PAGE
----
The Racine area in Southeastern Wisconsin is home to one of the largest population of Danish descendants in the United States. Both Racine and Chicago claim the largest number of Danish-Americans in the United States, but Racine is probably known more for its Danish heritage. One of the trademarks of the Danish community is the pastry known as "kringles". There are a handful of places that bake and sell kringles around Racine - Larsen's Bakery claims to be the first to sell kringles in the city. But the most famous of all places - and the favorite of many locals and visitors - is the O&H Danish Bakery.
A kringle in America is a hand-rolled pastry that features layers of flaky dough filled inside with a fruit, nut or other flavored ingredients. After they're baked, kringles are usually topped with icing and sometimes with nuts. They're light and flaky and damned good. They're so good that earlier this year kringles were named the "state pastry" of Wisconsin.
My first experience with a kringle came from a co-worker of my wife's who brought back an O&H kringle from Racine for us to try. I remember it was a blueberry kringle and it was absolutely fabulous. In fact, we polished it off in less than an hour. And we felt so remorseful afterward. I've had kringles from other places, but the one I always remembered was my first one from O&H.
On a recent trip between Milwaukee and Chicago, I stopped off at the original O&H location in Racine (see map). In addition to the Douglas Ave. location, they have a larger O&H on Durand Ave. in Racine, as well as a satellite location as part of the The Dish Cafe in the Milwaukee suburb of Oak Creek, and another "kringle only" location at the Petro Travel Plaza along Interstate 94 near the town of Sturtevant, WI near Racine.
O&H Danish Bakery has been in business since 1949 when Danish immigrant Christian Olesen and his bookkeeper, Harvey Holtz, opened the doors to their little bakery. Christian Olesen's son, Raymond, was there with his father from the beginning, learning the baking techniques that would eventually make O&H famous. In 1963, Ray Olesen bought Holtz's percentage in the business, eventually taking over the business from his father. Joined by his wife, Myrna, and their sons, Dale, Michael and Eric, Ray Olesen expanded the business over the years but continued to focus on making O&H Bakery the most authentic Danish bakery in America. Today, Ray and Myrna's grandchildren are involved in the Olesen's Family Bakery company making four generations of Olesen's who have made kringles.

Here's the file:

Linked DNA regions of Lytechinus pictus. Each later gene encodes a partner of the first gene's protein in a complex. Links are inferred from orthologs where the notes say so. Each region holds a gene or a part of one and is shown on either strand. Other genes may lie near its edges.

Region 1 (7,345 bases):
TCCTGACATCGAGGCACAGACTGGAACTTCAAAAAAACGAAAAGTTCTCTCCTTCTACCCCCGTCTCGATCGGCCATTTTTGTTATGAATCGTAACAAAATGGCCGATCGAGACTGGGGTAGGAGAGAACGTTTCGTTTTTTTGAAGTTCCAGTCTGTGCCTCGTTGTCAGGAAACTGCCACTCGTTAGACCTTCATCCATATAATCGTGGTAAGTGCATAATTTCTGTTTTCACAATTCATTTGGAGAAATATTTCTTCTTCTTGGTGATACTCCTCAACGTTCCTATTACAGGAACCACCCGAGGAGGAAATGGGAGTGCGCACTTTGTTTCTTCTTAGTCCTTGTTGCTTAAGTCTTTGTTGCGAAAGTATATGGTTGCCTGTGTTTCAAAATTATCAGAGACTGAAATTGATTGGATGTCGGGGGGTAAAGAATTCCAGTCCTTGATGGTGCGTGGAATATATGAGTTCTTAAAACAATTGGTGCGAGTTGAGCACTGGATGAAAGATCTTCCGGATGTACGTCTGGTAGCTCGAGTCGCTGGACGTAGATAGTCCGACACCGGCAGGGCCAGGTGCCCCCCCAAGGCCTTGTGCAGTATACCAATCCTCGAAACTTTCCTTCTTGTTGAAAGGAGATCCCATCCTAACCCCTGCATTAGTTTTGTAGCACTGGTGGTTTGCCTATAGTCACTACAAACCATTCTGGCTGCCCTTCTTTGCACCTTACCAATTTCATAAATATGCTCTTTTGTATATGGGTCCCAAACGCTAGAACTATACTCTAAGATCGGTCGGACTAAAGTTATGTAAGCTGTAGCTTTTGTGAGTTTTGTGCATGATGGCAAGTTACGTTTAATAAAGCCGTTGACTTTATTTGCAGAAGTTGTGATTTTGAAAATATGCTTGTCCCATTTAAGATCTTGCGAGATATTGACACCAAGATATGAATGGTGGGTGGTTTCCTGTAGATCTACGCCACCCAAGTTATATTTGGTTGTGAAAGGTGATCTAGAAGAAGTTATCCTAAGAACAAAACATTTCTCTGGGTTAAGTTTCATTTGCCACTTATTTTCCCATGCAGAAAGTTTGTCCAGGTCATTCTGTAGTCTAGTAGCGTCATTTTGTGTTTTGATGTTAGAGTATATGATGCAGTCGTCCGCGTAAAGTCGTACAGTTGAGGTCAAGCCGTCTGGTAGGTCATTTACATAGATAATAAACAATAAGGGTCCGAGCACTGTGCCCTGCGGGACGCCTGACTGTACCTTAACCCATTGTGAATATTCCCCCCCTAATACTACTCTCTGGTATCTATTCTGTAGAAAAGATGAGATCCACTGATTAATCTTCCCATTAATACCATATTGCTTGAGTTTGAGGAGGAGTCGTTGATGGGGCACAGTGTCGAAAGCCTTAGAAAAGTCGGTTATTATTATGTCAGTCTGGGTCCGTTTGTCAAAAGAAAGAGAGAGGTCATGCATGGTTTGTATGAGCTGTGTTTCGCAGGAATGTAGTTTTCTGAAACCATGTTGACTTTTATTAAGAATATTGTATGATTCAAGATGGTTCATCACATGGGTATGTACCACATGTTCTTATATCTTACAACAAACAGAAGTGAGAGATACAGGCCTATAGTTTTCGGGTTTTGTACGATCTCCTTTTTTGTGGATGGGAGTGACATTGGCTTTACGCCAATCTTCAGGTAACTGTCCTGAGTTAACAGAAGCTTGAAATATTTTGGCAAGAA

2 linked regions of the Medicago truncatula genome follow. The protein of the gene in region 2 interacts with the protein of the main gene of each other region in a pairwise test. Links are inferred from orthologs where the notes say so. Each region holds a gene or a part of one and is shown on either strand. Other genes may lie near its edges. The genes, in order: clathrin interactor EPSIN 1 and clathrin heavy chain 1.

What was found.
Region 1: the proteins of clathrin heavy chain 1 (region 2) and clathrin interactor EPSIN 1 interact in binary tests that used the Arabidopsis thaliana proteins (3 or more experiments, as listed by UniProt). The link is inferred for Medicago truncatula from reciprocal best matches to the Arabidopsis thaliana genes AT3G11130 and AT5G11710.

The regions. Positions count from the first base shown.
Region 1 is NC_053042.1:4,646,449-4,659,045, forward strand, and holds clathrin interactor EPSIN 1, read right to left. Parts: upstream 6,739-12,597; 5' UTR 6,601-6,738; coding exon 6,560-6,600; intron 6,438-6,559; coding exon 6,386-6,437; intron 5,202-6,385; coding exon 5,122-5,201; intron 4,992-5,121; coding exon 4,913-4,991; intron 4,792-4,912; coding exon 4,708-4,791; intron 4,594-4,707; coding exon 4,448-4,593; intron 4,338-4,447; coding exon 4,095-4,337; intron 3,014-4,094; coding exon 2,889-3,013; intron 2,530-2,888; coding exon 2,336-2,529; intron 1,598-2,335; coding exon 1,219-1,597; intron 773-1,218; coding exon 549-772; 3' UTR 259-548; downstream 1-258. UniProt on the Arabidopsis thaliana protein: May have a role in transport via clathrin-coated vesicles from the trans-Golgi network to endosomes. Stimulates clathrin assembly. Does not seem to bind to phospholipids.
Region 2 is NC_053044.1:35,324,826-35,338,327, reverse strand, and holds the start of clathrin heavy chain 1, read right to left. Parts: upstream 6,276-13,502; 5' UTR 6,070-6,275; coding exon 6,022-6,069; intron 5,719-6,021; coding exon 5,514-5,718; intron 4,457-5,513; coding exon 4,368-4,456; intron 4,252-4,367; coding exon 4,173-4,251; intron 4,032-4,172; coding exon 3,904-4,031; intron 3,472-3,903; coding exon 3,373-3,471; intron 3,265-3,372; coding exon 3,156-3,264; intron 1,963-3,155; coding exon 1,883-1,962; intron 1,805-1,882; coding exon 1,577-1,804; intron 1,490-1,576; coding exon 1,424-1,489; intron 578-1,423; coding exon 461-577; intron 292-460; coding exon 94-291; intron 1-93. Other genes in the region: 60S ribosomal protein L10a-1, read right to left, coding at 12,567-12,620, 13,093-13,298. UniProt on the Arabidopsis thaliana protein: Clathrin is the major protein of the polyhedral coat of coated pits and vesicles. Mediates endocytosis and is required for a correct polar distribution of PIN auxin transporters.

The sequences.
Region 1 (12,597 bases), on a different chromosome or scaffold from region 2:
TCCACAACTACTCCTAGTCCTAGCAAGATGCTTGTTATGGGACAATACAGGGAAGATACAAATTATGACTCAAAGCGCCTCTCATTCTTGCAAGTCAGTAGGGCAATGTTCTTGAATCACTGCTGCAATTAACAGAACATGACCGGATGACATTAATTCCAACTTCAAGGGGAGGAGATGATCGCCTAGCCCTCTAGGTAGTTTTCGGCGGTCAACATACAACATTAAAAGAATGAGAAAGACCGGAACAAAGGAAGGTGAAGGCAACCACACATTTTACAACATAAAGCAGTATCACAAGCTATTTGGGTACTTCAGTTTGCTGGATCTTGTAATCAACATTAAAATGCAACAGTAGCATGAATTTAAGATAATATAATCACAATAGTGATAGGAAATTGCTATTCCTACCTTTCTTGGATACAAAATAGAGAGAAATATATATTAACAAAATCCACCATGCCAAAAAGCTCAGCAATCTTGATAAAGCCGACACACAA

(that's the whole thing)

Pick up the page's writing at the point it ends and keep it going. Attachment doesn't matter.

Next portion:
In addition to kringles at O&H, they have a wide selection of donuts, Danish breads and other pastries to choose from. They are also famous for their cakes at O&H, with a wide variety of specialty cakes for weddings, birthdays and special occasions. With milk, juices and other drinks in a cooler near the front door, O&H is truly a full service bakery.
But I was there for the kringles. They have nearly 30 different types of fillings for kringles at O&H, both year-round and seasonal offerings. O&H had about 25 different kringles to choose from the day I was there. They make the kringles fresh each day, making the kringle dough the night before then setting it to rest until the next day. After the filling is put in to the dough, they're formed into an oval, baked, and then topped with a vanilla sugar frosting. They actually have a kringle where they don't put salt or sugar into the mix. Now, what kind of fun is that?
My wife has been on a diet and I knew that she'd kill me if I brought one home to her. But what the hell. I knew she liked apricot, so I got an apricot kringle for her and I got a blueberry one for me. And I was thankful because it was the last blueberry kringle they had that day. I came about *that* close in getting a third one - pumpkin caramel, a seasonal flavor. But I resisted. Each kringle was $8.50 and there was no tax on the sale.
When I got them home the next day, my wife just about killed me. "Darn it," she sort of half-seriously said in disgust. "You know I'm on this six week plan!" And then she looked at the tag on the bag. "Ooooo... Apricot. I love apricot." Then she sort of stopped and said, "But what I REALLY would have liked is pecan!"
The kringles are packed with a cardboard ring in the middle so that you can stack them on top of one another for shipping. A plastic sheet goes over the kringle to help keep the frosting from running. Even 24 hours after I picked them up, they were still a fresh as if they were made earlier in the day.
Now, doesn't that just look unbelievably sinful? The layers of the flaky dough with the blueberry filling and the sugar frosting were just heavenly with each bite. The texture of a kringle reminds me somewhat of Greek baklava. Only better. And I love baklava.
You can order kringles on-line from O&H Danish Bakery, but it's expensive to do so. It's more than double the price per kringle to get them sent to you rather than picking them up at one of the O&H bakeries or outlets. Kringles can be addictive - it's almost like heroin-laced pastry. But they're light, astonishingly flavorful, and shamefully delicious. This time I was able to keep my kringle around for four days before I unhappily had the last piece of it. (It was getting a little soggy after three days - better to eat them more quickly.) My wife had a few bites of hers, but doled the majority of it out to the neighbors. The only thing I can say is that I'm glad I don't live anywhere near Racine because a kringle from O&H Danish Bakery is that good. I'd be there all the time.